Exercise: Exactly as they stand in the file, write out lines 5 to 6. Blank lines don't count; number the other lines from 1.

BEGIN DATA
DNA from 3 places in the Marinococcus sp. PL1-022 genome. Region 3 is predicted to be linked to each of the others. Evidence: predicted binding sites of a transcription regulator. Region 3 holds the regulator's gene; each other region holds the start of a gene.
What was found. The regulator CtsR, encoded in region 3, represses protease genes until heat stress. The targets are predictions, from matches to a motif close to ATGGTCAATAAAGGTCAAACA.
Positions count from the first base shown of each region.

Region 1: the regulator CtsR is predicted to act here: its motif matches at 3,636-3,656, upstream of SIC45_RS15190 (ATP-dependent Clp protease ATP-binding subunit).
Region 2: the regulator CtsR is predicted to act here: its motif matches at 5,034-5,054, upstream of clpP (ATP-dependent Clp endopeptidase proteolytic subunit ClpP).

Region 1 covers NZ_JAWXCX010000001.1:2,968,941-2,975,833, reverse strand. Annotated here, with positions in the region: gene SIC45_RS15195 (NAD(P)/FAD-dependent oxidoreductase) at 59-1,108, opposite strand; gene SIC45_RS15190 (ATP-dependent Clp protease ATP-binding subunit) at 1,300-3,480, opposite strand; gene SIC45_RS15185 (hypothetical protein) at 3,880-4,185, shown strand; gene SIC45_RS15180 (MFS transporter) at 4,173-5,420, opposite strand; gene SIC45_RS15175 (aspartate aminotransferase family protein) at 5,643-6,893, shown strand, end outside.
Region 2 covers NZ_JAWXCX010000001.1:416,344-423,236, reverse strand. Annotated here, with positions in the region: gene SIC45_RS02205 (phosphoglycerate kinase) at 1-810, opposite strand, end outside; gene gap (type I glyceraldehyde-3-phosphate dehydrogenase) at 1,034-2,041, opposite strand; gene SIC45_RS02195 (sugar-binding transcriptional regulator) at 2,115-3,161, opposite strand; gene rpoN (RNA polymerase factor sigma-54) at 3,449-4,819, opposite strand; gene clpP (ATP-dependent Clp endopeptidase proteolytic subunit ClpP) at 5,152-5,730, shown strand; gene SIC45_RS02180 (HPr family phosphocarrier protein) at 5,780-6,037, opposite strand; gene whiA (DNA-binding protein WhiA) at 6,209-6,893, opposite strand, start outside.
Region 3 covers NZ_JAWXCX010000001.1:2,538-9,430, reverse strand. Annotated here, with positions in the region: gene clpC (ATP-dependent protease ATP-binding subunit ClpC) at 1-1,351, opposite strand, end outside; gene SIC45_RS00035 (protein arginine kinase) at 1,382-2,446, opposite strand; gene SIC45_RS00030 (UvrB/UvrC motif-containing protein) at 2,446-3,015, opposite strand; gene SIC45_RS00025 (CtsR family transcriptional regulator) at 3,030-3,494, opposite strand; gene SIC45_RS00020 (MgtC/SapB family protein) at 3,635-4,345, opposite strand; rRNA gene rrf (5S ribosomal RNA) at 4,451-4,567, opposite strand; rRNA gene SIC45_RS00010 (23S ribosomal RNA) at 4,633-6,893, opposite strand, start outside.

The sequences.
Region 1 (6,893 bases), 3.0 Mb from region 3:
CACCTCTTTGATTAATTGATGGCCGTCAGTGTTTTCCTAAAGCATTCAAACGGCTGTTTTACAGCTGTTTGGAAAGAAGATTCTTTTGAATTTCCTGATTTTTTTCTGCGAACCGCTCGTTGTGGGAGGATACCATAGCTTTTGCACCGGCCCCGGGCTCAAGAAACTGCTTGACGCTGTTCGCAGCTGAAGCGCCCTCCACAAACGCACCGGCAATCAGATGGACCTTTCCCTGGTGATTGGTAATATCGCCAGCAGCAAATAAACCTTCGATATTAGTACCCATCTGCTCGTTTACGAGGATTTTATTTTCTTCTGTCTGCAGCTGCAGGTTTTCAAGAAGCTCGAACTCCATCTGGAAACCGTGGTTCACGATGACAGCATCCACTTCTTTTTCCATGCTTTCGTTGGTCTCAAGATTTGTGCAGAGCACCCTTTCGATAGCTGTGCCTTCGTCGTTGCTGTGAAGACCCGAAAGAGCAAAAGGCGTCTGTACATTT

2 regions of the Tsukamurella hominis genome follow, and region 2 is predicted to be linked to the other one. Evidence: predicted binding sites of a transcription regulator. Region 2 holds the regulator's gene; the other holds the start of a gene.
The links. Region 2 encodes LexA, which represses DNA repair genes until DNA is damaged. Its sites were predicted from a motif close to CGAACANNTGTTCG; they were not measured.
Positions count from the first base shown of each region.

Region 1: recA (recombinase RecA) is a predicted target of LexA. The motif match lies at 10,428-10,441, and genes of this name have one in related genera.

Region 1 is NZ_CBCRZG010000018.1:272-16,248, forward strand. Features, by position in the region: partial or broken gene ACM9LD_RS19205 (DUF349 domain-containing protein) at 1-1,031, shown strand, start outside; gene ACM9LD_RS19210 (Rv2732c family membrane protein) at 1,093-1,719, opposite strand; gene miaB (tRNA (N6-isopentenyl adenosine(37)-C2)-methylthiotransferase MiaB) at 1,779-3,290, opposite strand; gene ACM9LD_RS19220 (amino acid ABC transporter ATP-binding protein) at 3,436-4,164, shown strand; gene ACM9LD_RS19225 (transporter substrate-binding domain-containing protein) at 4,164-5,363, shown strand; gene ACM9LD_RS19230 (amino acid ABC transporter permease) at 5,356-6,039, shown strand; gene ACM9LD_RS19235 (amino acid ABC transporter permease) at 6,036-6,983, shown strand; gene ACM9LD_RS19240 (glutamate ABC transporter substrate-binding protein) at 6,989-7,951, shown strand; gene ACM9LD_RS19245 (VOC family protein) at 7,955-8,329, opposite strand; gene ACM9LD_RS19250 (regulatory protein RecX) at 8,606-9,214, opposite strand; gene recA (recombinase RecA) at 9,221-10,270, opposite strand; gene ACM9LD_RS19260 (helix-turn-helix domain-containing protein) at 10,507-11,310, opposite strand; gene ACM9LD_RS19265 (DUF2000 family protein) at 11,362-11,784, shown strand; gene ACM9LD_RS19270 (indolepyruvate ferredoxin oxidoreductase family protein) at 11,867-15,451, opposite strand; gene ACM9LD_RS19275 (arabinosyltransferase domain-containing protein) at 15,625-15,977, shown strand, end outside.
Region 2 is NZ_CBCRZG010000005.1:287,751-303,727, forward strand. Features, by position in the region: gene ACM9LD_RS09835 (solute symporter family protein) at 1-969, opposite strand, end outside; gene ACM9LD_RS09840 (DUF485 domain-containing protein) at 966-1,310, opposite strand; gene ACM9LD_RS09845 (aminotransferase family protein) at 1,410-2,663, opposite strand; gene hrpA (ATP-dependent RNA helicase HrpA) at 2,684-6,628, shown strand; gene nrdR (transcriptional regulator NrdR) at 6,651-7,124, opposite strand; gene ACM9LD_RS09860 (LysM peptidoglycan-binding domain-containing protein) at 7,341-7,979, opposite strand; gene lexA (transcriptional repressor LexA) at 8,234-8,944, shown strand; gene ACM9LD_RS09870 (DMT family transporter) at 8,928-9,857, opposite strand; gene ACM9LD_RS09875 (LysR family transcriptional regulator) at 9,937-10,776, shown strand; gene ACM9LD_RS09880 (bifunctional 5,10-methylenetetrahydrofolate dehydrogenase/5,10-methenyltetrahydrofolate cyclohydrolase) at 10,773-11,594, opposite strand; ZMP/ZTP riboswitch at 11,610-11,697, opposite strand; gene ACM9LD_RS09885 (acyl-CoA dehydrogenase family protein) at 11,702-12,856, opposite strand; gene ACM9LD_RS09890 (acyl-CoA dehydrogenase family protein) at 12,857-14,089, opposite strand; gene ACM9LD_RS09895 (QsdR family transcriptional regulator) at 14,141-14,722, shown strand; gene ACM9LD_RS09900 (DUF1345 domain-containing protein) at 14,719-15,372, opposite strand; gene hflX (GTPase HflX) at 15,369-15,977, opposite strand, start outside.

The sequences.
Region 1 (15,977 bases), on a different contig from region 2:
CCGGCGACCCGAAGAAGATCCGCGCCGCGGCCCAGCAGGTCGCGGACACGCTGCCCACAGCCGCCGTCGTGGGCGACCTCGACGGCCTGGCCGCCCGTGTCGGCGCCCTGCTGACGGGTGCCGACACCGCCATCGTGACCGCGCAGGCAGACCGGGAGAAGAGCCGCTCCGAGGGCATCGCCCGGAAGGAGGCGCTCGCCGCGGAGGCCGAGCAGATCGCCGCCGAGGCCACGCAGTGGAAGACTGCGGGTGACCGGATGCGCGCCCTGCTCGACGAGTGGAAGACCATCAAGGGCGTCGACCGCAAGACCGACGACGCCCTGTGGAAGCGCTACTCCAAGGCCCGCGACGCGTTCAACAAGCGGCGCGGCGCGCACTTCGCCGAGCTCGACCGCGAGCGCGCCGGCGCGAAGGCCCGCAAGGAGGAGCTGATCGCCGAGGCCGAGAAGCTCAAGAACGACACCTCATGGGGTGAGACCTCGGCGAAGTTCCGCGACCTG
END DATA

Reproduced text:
Region 2: the regulator CtsR is predicted to act here: its motif matches at 5,034-5,054, upstream of clpP (ATP-dependent Clp endopeptidase proteolytic subunit ClpP).

Region 1 covers NZ_JAWXCX010000001.1:2,968,941-2,975,833, reverse strand. Annotated here, with positions in the region: gene SIC45_RS15195 (NAD(P)/FAD-dependent oxidoreductase) at 59-1,108, opposite strand; gene SIC45_RS15190 (ATP-dependent Clp protease ATP-binding subunit) at 1,300-3,480, opposite strand; gene SIC45_RS15185 (hypothetical protein) at 3,880-4,185, shown strand; gene SIC45_RS15180 (MFS transporter) at 4,173-5,420, opposite strand; gene SIC45_RS15175 (aspartate aminotransferase family protein) at 5,643-6,893, shown strand, end outside.